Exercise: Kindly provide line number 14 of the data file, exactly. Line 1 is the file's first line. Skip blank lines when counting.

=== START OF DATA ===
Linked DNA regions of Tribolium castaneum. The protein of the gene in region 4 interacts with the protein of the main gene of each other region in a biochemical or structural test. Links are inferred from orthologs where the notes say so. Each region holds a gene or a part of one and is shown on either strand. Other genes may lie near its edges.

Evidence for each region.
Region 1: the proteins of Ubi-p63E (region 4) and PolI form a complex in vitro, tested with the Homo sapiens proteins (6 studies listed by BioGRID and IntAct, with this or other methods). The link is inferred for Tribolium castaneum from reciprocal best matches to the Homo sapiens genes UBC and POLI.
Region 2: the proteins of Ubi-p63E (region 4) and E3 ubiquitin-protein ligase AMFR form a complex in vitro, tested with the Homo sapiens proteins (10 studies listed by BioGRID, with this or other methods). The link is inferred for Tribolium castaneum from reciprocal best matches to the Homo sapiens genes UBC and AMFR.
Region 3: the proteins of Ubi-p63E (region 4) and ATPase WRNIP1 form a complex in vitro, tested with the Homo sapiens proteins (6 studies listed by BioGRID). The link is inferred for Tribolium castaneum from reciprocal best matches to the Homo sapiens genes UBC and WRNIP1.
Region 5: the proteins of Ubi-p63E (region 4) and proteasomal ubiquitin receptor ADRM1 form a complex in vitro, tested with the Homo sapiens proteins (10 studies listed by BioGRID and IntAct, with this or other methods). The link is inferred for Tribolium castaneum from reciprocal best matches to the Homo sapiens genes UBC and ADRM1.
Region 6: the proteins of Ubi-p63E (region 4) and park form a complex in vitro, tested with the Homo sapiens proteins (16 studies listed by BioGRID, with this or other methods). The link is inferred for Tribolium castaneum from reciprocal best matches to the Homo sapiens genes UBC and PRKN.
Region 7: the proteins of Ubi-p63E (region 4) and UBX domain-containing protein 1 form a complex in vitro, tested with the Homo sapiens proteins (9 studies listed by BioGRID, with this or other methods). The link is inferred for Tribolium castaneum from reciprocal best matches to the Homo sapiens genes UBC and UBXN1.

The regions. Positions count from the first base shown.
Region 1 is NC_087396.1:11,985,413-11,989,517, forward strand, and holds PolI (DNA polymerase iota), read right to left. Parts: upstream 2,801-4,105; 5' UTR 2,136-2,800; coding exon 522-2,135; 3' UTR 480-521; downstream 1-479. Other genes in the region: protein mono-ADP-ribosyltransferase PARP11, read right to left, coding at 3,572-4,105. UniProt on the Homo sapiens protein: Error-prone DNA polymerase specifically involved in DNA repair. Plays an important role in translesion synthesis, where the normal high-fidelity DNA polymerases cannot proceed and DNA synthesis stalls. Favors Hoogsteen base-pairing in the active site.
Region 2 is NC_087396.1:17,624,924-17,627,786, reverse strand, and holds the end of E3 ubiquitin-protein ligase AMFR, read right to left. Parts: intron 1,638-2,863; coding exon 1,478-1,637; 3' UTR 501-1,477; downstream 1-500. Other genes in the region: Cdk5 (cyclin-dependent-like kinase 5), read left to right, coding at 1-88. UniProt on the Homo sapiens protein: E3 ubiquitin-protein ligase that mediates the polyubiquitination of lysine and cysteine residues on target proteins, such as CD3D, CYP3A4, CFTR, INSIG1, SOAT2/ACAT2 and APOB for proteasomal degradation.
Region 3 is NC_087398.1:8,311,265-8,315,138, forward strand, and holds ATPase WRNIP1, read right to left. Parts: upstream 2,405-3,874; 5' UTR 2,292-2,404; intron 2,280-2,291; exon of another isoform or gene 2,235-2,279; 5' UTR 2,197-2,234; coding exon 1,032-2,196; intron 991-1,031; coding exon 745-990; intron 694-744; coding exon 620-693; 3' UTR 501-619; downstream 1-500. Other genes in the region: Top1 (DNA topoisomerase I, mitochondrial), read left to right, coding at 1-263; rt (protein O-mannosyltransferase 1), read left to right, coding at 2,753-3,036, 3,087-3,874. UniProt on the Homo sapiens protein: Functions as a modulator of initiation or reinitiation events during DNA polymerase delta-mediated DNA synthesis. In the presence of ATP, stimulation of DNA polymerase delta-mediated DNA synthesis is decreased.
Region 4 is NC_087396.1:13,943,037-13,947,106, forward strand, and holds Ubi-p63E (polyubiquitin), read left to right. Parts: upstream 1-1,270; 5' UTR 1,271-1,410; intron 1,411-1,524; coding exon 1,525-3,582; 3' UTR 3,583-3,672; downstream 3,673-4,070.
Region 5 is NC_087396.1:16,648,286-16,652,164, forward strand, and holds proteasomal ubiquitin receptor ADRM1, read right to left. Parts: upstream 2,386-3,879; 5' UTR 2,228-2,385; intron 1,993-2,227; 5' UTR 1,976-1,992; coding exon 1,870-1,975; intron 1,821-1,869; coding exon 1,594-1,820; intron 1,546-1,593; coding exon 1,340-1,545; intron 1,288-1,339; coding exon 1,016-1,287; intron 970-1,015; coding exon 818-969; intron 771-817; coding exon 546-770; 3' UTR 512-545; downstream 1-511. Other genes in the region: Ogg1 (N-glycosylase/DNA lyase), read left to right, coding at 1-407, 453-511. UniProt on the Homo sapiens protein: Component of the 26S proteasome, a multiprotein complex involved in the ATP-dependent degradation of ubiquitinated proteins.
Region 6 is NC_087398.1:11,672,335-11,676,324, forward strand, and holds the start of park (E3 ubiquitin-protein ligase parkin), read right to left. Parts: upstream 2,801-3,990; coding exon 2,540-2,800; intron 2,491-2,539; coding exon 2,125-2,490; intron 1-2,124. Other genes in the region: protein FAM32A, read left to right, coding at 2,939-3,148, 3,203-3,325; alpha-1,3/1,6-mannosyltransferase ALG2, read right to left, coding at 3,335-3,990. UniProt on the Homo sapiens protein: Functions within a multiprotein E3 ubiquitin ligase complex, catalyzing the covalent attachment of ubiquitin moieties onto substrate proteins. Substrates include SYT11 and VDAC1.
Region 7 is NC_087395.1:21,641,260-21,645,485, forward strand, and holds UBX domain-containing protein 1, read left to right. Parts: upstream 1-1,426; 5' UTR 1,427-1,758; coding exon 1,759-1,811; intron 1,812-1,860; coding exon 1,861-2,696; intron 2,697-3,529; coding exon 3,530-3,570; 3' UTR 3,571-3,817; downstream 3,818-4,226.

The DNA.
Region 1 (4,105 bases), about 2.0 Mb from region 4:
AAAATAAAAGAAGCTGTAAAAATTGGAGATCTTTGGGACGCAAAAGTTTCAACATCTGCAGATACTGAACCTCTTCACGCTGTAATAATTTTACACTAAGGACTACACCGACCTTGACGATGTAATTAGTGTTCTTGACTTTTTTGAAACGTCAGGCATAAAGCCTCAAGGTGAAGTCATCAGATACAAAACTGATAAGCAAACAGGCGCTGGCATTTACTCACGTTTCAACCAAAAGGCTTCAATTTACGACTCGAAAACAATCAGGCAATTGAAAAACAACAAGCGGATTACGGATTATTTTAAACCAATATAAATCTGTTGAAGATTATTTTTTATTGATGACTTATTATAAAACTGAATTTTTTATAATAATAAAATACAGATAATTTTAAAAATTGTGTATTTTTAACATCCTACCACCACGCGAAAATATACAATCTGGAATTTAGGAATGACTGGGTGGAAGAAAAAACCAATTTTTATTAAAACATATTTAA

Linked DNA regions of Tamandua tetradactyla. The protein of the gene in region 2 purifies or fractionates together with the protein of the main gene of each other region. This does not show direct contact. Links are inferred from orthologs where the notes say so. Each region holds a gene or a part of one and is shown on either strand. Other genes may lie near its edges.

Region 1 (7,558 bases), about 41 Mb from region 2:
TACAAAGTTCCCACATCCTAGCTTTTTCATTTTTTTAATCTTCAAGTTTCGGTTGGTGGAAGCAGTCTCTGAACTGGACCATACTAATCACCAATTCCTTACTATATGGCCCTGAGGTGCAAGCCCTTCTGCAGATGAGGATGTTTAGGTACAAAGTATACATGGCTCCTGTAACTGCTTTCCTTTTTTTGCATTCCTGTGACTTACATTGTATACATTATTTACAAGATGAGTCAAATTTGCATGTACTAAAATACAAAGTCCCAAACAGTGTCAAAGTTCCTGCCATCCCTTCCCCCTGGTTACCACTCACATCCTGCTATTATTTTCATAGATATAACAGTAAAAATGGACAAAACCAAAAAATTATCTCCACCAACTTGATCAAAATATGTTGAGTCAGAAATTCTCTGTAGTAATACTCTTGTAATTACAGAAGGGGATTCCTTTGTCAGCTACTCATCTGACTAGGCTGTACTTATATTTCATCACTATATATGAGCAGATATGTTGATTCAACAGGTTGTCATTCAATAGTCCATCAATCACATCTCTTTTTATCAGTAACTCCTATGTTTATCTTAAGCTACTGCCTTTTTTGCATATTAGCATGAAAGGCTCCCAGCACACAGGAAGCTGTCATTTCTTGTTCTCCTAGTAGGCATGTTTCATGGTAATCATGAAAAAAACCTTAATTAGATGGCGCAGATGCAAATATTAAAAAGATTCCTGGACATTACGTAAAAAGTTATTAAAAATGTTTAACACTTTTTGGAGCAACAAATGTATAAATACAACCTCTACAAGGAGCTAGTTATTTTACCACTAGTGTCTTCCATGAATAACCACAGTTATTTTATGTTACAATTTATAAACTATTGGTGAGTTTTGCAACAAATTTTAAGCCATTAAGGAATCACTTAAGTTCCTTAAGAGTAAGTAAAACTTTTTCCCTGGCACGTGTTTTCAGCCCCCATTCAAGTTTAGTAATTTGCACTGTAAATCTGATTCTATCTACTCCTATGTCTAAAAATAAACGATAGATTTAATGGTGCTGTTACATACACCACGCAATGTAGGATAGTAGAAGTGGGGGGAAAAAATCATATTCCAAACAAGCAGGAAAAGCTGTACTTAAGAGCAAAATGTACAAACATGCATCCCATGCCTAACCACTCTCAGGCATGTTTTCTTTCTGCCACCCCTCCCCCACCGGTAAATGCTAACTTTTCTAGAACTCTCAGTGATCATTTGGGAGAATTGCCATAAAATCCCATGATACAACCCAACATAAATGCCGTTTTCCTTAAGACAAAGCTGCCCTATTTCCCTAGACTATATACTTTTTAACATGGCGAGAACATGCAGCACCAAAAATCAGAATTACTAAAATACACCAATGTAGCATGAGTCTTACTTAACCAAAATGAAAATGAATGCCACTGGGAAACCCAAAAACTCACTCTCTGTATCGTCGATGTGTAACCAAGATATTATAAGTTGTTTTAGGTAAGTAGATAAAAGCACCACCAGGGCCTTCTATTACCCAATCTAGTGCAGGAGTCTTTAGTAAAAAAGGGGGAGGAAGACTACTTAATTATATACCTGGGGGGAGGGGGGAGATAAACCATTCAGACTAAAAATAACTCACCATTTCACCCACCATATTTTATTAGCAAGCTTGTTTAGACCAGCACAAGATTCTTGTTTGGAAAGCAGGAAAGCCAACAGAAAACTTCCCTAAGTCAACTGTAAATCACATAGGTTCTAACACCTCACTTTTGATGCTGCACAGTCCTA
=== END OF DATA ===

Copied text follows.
Region 5 is NC_087396.1:16,648,286-16,652,164, forward strand, and holds proteasomal ubiquitin receptor ADRM1, read right to left. Parts: upstream 2,386-3,879; 5' UTR 2,228-2,385; intron 1,993-2,227; 5' UTR 1,976-1,992; coding exon 1,870-1,975; intron 1,821-1,869; coding exon 1,594-1,820; intron 1,546-1,593; coding exon 1,340-1,545; intron 1,288-1,339; coding exon 1,016-1,287; intron 970-1,015; coding exon 818-969; intron 771-817; coding exon 546-770; 3' UTR 512-545; downstream 1-511. Other genes in the region: Ogg1 (N-glycosylase/DNA lyase), read left to right, coding at 1-407, 453-511. UniProt on the Homo sapiens protein: Component of the 26S proteasome, a multiprotein complex involved in the ATP-dependent degradation of ubiquitinated proteins.